Development of bimetallic Pd-Zn catalysts for methanol steam reforming: hydrogen production for fuel cells

Master Thesis


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University of Cape Town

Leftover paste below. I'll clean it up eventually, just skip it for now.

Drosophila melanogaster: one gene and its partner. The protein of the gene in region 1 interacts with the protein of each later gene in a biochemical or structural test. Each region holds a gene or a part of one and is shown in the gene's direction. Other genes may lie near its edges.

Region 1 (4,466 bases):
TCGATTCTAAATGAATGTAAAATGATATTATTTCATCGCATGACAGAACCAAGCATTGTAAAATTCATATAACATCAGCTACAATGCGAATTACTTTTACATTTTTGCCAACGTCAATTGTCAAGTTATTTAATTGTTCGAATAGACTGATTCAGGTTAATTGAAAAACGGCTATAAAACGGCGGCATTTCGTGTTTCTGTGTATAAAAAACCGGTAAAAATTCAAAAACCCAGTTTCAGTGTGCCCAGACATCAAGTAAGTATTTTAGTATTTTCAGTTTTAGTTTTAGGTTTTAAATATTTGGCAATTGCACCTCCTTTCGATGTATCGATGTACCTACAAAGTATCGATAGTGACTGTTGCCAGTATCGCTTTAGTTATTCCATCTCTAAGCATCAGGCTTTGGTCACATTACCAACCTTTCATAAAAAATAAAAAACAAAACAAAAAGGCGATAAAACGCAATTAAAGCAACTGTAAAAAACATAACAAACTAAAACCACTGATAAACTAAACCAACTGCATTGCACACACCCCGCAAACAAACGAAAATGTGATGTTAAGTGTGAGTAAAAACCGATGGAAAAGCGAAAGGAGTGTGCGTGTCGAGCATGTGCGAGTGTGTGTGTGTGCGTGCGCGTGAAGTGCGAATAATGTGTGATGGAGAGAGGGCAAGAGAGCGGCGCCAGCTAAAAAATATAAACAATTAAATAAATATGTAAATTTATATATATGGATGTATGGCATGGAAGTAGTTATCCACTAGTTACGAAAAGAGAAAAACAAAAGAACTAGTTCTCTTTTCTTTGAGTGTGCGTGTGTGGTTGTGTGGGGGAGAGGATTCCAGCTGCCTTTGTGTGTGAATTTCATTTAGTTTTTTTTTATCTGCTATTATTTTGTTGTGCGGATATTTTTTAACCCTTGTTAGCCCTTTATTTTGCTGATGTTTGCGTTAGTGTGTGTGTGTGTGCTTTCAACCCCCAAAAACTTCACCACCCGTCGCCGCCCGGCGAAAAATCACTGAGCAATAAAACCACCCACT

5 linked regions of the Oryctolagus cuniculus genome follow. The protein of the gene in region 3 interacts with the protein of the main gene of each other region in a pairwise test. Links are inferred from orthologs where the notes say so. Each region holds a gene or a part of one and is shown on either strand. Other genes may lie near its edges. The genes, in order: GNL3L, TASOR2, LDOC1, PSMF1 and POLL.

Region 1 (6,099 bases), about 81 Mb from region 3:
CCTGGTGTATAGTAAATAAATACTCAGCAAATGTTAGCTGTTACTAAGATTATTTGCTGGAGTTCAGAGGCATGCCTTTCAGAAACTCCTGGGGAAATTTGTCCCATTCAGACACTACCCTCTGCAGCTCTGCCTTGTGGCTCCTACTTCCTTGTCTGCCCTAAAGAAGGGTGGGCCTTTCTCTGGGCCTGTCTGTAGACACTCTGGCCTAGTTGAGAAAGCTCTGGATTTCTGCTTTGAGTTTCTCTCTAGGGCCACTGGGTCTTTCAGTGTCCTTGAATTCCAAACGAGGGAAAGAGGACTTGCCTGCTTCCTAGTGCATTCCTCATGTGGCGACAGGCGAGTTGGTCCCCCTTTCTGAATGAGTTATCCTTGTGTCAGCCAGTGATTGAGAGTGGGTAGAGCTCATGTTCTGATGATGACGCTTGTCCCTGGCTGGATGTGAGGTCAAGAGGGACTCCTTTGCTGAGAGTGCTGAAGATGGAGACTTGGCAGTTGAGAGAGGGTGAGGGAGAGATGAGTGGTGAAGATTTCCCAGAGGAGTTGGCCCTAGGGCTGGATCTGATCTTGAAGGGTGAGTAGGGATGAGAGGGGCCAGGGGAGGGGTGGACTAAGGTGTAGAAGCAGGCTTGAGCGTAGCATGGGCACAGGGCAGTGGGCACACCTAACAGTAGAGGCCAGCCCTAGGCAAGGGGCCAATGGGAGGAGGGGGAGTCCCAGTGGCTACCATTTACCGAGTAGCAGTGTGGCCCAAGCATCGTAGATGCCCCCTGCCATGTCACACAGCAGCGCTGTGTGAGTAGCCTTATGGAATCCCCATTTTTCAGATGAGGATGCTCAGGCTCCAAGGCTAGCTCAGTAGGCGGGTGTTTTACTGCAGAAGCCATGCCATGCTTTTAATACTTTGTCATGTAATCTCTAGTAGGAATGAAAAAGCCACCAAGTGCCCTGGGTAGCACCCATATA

Proton exchange membrane fuel cell (PEMFC) has been reported as clean and efficient energy technology from conversion of H₂. However, one of the main challenges remains the storage and transport of hydrogen. The promising alternative is to produce H₂ on site by a reformer using a H₂-dense liquid as a fuel, a technology known as fuel processing. Methanol is an attractive source of H₂ compared to other fuels as it presents several advantages, i.e. it is obtained sulphur-free, has a high H to C ratio and therefore produces a H₂-rich reformate, can be reformed at low temperatures (200 - 300°C) and is a liquid at ambient conditions so that it can be easily handled. Typically, Cu-based catalysts are used for steam reforming of methanol due to their high activity (i.e. H₂ production) and high selectivity towards CO₂. As CO poisons anodic catalyst of PEMFC, high selectivity towards CO₂ is crucial so as to eliminate or at least minimize CO removal load downstream a fuel processor. However, Cubased catalysts are thermally unstable and suffer deactivation due to sintering at high temperatures (> 250°C). Moreover, Cu-based catalysts are pyrophoric and therefore difficult to handle. Recent studies show that PdZn catalysts are very promising as they exhibit comparable activity and selectivity to Cu-based ones. Furthermore, PdZn catalysts are thermally stable in the typically methanol steam reforming temperature range (200 - 300°C). Most literature attributes high CO₂ selectivity of PdZn catalysts to formation of PdZn alloy. It is generally agreed that PdZn alloy is formed when PdZn catalysts are reduced in H₂ at high temperatures (> 250°C). In this work, a Pd/ZnO catalyst aimed at 2.5 wt% Pd was successfully prepared via incipient wetness impregnation and the duplicate preparation of the catalyst was successful. Both impregnation catalysts were confirmed by ICP-OES to contain similar weight Pd loadings i.e. 2.8 and 2.7 wt%, respectively. The actual Pd loading (ICP-OES) was slightly higher than the target loading (2.5 wt%) due to Pd content of Pd salt underestimated during catalyst preparation. Furthermore, crystallite size distribution, i.e. PdO crystallites on ZnO support, was similar (i.e. 6.7 ± 2.4 nm and 6.3 ± 1.9 nm) for both impregnation catalysts.